HeronsGreat blue heron, USFWS photo by Gary Kramer

Two species of herons frequent aquatic habitats throughout the region, with the great blue heron being more numerous than the green heron. The green heron is migratory while many of the great blue herons are year-round residents in most of the state. The number of great blues may grow during migration and in the winter when birds come south after breeding north of Arizona and New Mexico. The Cattle Egret is an introduced bird which crossed the Atlantic from Africa and arrived on the east coast of the U.S. in the late 1880s.

Great Blue Heron (Ardea herodias) 46 inches long
This large heron can often be seen standing in rivers or streams foraging for food; it spears prey with its sharp bill. It breeds on land, building a stick nest high in the trees, often alongside other great blue couples. They are known to nest regularly on the upper San Pedro river and in riparian areas in Santa Cruz county, and they appear frequently in urban areas where golf courses, artificial lakes and canals provide sufficient food resources. The field marks are an overall grey-blue color with white foreneck with black streaks; the bill is yellow. A breeding adult will have plumes on head, neck, and back. A juvenile has a dark crown and no plumes.

Green Heron (Butorides virescens) 18 inches long
The Green Heron is much smaller with a short, stocky build and a blue-green back and crown, sometimes raised to form a crest. Green Herons usually roost and hunt in areas of dense vegetation, where their green coloring blends inconspicuously with their surroundings. It is believed that the Green Heron uses tools in the sense of dropping twigs, leaves or insects into the water as bait for passing fish. It is a solitary hunter and does not socialize with others of its kind. It will often perch on a branch hanging out over the water as shown in the photo.

Green heron, photo by Gary Kramer, USFWS

Heron photos by Gary Kramer, USFWS

Cattle Egret (Bubulcus ibis) 20 inches
Cattle egret, USFWS photo by Jim RorabaughThe Cattle Egret has crossed the Atlantic and moved across the U.S. The first Cattle Egret spotting in Arizona was in 1966. Unlike other herons, Cattle Egrets usually forage away from water. They are very mobile and adaptable and have colonized the agricultural fields of southern Arizona, although they originally were associated with cattle, devouring the insects disturbed by the movements of the large beasts. These egrets sometimes perch on cattle, but there doesn't seem to be any factual basis for the idea that they pick fleas off their hosts. Foraging for insects in farmed fields seems to be their preferred strategy in southern Arizona. These birds are compactly built with shorter, thicker legs than other egrets as well as a thicker bill. They are believed to be becoming more numerous in Arizona at this time. Photo of Cattle Egret by Jim Rorabaugh, USFWS.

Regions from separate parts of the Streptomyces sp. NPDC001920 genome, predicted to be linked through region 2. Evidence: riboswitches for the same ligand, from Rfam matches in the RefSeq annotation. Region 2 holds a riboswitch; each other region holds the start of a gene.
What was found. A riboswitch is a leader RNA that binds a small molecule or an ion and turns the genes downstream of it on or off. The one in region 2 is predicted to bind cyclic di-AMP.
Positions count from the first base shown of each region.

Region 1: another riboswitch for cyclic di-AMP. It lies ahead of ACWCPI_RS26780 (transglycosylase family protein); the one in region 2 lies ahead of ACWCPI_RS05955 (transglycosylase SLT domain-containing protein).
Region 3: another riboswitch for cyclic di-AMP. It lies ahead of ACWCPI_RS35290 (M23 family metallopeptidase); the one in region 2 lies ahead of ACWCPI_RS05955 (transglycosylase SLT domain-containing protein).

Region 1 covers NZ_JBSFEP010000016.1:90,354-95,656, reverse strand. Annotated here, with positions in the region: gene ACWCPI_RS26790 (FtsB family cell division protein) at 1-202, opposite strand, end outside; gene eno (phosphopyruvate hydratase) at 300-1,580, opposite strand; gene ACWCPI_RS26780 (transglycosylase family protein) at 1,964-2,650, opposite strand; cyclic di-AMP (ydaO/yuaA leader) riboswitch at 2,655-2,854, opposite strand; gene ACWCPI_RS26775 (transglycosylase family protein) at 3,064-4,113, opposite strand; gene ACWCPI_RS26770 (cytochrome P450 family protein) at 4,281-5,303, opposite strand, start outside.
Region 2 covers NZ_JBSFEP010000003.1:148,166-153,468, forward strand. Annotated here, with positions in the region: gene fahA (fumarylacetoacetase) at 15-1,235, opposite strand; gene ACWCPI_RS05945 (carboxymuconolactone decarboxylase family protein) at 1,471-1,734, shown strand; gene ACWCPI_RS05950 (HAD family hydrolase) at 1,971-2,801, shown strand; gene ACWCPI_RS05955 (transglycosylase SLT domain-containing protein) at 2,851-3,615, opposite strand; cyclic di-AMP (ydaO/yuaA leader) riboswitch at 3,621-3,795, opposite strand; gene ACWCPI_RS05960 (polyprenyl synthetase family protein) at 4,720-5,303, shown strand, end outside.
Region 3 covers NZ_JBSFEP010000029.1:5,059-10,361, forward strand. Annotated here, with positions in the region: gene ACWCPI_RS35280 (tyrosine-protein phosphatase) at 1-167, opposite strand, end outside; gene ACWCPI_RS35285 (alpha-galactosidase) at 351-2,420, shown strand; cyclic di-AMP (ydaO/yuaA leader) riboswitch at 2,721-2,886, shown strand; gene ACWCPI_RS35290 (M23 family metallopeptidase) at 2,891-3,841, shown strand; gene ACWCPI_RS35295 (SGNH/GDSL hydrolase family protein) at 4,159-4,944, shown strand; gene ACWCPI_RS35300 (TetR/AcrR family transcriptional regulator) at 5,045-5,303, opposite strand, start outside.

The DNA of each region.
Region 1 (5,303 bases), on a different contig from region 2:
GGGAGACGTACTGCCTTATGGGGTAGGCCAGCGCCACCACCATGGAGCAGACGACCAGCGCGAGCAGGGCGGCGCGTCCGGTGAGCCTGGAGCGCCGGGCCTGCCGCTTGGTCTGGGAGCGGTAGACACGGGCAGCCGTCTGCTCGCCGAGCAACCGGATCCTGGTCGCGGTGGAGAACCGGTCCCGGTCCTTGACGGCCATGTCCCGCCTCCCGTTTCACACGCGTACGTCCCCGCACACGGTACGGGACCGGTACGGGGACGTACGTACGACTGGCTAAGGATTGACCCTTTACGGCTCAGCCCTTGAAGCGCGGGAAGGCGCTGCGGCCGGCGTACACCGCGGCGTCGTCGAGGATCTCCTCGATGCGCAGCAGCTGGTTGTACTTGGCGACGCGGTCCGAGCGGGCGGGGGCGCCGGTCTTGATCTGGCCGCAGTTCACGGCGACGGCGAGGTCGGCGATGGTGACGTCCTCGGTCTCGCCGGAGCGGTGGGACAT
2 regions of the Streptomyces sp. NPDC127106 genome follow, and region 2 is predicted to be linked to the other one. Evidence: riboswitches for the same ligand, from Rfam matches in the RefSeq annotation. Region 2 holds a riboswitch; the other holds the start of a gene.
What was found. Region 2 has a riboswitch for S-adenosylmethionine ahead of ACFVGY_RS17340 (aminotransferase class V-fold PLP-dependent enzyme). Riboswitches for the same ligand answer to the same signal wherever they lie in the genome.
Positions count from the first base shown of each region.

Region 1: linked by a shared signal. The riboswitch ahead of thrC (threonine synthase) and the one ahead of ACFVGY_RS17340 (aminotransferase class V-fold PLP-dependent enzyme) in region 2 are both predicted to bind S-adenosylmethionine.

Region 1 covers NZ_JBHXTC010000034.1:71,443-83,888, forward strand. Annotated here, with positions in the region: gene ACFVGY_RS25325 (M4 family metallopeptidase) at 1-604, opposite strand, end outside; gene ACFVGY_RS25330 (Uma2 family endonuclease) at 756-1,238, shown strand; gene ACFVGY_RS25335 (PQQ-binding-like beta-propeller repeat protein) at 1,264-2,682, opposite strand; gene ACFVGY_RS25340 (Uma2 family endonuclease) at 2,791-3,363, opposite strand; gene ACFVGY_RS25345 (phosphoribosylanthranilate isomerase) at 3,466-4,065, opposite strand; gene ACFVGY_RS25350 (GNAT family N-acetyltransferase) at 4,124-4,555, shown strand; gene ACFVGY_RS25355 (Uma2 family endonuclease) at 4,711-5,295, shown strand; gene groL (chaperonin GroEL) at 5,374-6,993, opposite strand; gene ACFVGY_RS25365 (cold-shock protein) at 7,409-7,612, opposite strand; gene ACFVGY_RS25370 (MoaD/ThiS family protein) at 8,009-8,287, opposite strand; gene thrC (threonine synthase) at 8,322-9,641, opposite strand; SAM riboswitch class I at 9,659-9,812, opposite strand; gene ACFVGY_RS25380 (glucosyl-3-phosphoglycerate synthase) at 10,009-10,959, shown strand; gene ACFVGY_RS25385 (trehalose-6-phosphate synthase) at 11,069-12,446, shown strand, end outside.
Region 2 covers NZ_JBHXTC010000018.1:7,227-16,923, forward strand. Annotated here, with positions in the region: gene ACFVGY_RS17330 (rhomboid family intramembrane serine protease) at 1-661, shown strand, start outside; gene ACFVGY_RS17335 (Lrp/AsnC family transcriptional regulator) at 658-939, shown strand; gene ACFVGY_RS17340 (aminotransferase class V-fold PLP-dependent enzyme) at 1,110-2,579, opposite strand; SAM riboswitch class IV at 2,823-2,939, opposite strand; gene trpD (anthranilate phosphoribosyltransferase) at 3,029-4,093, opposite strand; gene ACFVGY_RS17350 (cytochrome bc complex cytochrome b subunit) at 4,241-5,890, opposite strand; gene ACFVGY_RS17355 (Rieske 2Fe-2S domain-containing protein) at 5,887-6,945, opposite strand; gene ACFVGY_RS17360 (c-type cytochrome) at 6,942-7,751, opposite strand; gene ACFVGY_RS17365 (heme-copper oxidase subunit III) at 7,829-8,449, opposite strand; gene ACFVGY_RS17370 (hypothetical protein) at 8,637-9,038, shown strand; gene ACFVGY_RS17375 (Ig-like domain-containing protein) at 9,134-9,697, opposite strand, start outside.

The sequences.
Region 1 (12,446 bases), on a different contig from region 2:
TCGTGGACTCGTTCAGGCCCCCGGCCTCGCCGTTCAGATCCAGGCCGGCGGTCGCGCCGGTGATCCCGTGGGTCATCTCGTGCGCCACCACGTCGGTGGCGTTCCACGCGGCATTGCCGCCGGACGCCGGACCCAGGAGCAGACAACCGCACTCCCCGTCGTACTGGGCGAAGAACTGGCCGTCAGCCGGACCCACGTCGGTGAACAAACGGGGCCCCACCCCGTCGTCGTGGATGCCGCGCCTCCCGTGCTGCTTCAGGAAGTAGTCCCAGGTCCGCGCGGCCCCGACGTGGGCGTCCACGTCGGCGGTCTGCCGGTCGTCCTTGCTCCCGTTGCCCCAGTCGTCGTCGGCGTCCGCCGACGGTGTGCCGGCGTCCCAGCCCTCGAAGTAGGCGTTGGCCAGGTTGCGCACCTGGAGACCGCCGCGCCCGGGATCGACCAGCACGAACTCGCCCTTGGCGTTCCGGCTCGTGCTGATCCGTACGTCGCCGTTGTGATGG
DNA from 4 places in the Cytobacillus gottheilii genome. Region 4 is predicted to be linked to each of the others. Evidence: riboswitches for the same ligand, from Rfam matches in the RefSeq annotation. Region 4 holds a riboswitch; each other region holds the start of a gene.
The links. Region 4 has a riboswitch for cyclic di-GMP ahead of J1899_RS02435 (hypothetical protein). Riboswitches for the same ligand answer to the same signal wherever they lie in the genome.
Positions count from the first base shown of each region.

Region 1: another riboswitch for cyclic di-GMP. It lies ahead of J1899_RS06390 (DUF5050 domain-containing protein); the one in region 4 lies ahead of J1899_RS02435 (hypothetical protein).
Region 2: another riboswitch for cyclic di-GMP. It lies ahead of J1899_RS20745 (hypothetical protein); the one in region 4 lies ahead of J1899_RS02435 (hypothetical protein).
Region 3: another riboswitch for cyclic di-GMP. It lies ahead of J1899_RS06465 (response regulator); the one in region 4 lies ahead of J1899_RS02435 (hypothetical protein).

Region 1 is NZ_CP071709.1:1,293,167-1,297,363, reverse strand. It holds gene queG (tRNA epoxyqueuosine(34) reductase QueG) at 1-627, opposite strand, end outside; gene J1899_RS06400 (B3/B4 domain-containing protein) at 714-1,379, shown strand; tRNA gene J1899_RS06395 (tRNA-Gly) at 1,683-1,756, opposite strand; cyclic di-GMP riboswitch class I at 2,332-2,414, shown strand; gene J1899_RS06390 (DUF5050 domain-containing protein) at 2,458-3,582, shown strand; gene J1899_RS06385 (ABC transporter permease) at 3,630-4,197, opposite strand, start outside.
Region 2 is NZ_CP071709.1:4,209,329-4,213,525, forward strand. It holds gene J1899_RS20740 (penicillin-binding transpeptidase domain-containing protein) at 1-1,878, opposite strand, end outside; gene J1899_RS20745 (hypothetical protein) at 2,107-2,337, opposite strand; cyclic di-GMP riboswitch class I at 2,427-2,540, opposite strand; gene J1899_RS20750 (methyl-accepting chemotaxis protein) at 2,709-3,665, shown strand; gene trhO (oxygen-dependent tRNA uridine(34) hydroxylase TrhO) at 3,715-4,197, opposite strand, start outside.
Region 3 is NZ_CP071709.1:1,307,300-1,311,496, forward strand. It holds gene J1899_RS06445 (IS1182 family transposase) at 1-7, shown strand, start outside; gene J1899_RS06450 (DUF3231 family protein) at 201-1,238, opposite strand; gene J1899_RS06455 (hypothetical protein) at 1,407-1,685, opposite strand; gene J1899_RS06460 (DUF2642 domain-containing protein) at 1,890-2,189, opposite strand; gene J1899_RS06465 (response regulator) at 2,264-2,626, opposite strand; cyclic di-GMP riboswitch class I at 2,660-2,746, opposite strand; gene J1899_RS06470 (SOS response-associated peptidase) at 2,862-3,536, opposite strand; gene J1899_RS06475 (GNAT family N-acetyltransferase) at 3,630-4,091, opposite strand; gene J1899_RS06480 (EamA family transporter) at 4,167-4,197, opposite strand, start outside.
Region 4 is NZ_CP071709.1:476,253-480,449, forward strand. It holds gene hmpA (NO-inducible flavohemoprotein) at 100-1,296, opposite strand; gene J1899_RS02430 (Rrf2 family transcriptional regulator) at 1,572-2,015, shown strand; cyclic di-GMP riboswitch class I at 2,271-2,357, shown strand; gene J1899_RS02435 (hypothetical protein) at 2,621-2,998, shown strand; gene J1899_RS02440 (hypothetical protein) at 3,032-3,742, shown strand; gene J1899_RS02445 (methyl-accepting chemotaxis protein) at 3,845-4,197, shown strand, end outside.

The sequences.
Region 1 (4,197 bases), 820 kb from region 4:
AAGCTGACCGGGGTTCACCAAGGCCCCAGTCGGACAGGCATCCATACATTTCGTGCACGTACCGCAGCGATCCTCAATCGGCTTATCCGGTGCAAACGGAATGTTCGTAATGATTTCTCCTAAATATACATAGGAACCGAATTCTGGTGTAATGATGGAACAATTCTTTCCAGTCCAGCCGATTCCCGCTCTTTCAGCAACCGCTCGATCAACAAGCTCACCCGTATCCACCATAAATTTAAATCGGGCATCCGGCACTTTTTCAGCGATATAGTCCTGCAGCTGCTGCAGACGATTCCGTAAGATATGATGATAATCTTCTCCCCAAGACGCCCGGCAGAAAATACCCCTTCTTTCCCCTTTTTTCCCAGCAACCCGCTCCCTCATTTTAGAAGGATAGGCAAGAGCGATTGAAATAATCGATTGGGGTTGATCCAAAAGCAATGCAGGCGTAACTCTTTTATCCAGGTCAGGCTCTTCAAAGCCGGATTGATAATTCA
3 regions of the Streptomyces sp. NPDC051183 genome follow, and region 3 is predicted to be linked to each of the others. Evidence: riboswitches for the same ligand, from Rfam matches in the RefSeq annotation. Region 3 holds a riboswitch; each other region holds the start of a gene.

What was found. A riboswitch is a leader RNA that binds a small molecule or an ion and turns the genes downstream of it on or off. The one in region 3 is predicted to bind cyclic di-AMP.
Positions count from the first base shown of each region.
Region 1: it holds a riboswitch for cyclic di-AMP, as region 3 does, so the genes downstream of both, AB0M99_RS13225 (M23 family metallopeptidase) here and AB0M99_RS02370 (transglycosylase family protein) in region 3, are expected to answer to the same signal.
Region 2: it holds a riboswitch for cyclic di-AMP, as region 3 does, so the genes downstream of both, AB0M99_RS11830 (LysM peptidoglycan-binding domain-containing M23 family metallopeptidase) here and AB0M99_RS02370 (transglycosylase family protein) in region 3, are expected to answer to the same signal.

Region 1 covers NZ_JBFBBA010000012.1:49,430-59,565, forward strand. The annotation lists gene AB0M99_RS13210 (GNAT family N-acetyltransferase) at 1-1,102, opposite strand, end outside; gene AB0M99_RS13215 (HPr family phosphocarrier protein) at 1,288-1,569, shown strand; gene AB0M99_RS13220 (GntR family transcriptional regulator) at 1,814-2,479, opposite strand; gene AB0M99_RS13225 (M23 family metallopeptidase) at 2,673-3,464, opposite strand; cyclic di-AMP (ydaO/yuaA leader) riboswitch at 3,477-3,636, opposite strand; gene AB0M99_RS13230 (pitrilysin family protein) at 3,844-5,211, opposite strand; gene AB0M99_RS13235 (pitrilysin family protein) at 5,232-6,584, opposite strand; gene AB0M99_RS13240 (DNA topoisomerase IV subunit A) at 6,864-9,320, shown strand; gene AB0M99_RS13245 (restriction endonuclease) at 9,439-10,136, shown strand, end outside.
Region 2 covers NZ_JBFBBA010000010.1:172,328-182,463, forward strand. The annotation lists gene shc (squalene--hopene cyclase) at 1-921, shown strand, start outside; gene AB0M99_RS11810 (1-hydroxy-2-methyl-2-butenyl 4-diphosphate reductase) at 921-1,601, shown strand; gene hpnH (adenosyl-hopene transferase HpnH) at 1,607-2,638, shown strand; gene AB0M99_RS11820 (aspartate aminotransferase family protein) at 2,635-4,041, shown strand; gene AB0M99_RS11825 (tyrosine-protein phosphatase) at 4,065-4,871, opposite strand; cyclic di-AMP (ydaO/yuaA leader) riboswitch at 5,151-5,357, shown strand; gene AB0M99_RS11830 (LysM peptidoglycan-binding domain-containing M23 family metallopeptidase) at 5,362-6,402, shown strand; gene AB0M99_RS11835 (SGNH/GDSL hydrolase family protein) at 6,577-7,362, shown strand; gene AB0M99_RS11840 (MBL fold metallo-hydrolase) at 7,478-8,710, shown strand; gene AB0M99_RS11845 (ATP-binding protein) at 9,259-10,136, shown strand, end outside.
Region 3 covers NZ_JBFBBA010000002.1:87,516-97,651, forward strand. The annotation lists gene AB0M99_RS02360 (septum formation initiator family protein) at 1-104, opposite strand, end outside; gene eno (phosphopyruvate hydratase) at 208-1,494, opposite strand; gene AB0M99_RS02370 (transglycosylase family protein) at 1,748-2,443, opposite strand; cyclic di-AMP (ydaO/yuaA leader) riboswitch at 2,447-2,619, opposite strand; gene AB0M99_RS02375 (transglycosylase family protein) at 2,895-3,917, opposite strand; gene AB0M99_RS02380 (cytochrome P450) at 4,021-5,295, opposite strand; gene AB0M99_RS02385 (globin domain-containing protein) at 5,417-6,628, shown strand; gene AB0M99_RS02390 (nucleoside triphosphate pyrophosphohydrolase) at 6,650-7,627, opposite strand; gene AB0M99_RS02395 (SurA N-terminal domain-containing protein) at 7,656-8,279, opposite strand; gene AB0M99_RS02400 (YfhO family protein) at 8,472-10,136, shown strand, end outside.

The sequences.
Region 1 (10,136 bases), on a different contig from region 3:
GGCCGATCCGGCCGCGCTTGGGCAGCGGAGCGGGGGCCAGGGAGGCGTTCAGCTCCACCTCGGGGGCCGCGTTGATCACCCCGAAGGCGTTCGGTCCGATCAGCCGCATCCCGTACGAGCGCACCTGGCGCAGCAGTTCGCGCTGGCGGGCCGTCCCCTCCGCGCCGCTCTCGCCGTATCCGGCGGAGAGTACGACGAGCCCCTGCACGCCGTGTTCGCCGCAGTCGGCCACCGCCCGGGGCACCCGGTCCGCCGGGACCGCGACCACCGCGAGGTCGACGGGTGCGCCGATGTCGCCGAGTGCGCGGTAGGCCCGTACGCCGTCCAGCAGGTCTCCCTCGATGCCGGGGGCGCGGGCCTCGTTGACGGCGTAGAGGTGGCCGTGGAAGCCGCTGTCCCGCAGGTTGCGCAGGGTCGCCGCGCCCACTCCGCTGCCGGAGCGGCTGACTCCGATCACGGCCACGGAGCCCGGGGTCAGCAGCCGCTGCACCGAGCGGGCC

Alderfer, Jonathan (ed.). National Geographic Field Guide to Birds: Arizona/New Mexico . Washington, D.C.: National Geographic, 2006. This handy, really pocket-size (4x6) guide includes most of the birds you're likely to see in Arizona. In addition to a photo, it includes information about behavior, habitat and specific local sites where you are likely to find the bird.

Corman, Troy E. and Cathryn Wise-Gervais (eds.) Arizona Breeding Bird Atlas. Albuquerque: University of New Mexico Press, 2005.

Sibley, David Allen. The Sibley Guide to Birds. New York: Alfred A. Knopf, 2000.